Where do we get ideas? To bring out those ideas that elicit the most creative thought, looking to those things that resonate with us the most is a prime source. And, more than likely those are the things that we see around us in our everyday lives, the things that bring us joy, or make us feel strong emotions. Very much like the Dadaists and their artistic response to the modern world (National Gallery of Art, Washington, 2006). Art as the Dadaists expressed is not an escape, but a way to make daily events visible (National Gallery of Art, Washington, 2006). For them, the here and now, certainly brought about new, creative ways to respond.
During this project, my thought process had me thinking about my career spent playing with pixels, and what this brought up for me was the implication of what we see vs what we don’t. Specifically, in this new age of social media and the vast network of snippets of information we encounter on a daily basis. This informed my artistic inquiry of needing to limit my pallet of colors, and using a set standard of tools to achieve a particular look. The interactive quality of the work was also informed by my thoughts of the invisible and the visible, and also by my background in an industry of interactive products; creating an inquiry into cause and effect.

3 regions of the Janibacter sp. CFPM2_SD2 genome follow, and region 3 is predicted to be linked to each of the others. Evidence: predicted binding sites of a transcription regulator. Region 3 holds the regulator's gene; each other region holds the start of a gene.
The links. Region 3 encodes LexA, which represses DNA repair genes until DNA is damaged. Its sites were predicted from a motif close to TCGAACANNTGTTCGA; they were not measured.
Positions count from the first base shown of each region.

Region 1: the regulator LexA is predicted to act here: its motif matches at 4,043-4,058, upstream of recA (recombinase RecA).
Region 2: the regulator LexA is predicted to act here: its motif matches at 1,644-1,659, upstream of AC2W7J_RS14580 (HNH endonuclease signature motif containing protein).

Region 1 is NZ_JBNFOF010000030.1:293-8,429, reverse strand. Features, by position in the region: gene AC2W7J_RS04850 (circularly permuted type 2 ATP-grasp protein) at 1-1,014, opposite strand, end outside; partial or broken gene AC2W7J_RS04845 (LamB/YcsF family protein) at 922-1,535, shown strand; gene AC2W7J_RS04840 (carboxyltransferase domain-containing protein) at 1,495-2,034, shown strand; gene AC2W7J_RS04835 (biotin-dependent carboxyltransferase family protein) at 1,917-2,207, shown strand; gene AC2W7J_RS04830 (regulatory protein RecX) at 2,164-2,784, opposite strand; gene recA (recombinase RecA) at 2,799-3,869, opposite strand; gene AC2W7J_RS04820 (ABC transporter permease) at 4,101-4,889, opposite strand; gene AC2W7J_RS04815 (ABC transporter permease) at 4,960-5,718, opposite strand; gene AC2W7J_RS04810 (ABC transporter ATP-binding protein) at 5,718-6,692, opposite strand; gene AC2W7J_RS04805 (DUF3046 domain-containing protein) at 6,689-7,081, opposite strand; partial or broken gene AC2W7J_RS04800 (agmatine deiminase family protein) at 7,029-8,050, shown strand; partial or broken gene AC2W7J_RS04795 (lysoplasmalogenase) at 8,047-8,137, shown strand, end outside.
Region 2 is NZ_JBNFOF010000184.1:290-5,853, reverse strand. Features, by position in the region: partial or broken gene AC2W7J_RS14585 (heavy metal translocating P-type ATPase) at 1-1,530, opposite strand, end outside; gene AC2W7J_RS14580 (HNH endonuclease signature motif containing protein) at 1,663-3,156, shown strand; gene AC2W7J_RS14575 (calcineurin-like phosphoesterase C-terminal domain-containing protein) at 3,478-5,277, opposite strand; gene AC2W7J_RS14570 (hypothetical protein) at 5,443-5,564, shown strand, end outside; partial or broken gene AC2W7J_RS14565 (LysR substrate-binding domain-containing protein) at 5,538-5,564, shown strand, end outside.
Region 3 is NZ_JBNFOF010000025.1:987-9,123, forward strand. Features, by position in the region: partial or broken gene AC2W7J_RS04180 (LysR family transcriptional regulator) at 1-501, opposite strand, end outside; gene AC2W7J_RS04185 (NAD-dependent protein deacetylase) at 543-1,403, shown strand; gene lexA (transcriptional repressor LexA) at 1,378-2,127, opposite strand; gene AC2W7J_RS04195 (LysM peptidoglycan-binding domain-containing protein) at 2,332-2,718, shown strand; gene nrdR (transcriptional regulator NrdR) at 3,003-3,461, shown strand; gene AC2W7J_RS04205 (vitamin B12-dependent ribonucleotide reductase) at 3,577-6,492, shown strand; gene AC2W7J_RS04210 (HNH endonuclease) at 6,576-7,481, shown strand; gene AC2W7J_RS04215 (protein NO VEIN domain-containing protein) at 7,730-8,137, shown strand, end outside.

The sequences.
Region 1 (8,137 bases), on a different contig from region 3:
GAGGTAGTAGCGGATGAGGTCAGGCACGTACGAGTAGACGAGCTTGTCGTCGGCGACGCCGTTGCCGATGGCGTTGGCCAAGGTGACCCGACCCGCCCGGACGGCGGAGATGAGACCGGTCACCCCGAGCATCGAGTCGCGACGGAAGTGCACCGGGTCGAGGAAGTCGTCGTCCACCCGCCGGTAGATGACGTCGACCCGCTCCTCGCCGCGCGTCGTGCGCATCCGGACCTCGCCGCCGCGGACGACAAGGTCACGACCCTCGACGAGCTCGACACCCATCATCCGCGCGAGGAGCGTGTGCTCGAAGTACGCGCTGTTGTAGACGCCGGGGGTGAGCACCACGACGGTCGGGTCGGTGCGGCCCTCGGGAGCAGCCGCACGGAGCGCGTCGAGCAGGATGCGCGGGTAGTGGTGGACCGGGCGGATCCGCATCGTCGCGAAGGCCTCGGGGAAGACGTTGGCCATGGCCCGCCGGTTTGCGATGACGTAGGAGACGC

Last year it seemed that every time I turned around the 1st through 5th graders were working hard at drawing Pokémon characters. But, I also remember a third grader talking to me during an art class about the presidential election results and her genuine fears about deportation, which was a topic being heavily featured in the media. These were the things students were recognizing, learning about, hearing, and seeing every day. Getting students to delve deeply into their response to this contemporary culture is a great and engaging starting point for a creative inquiry.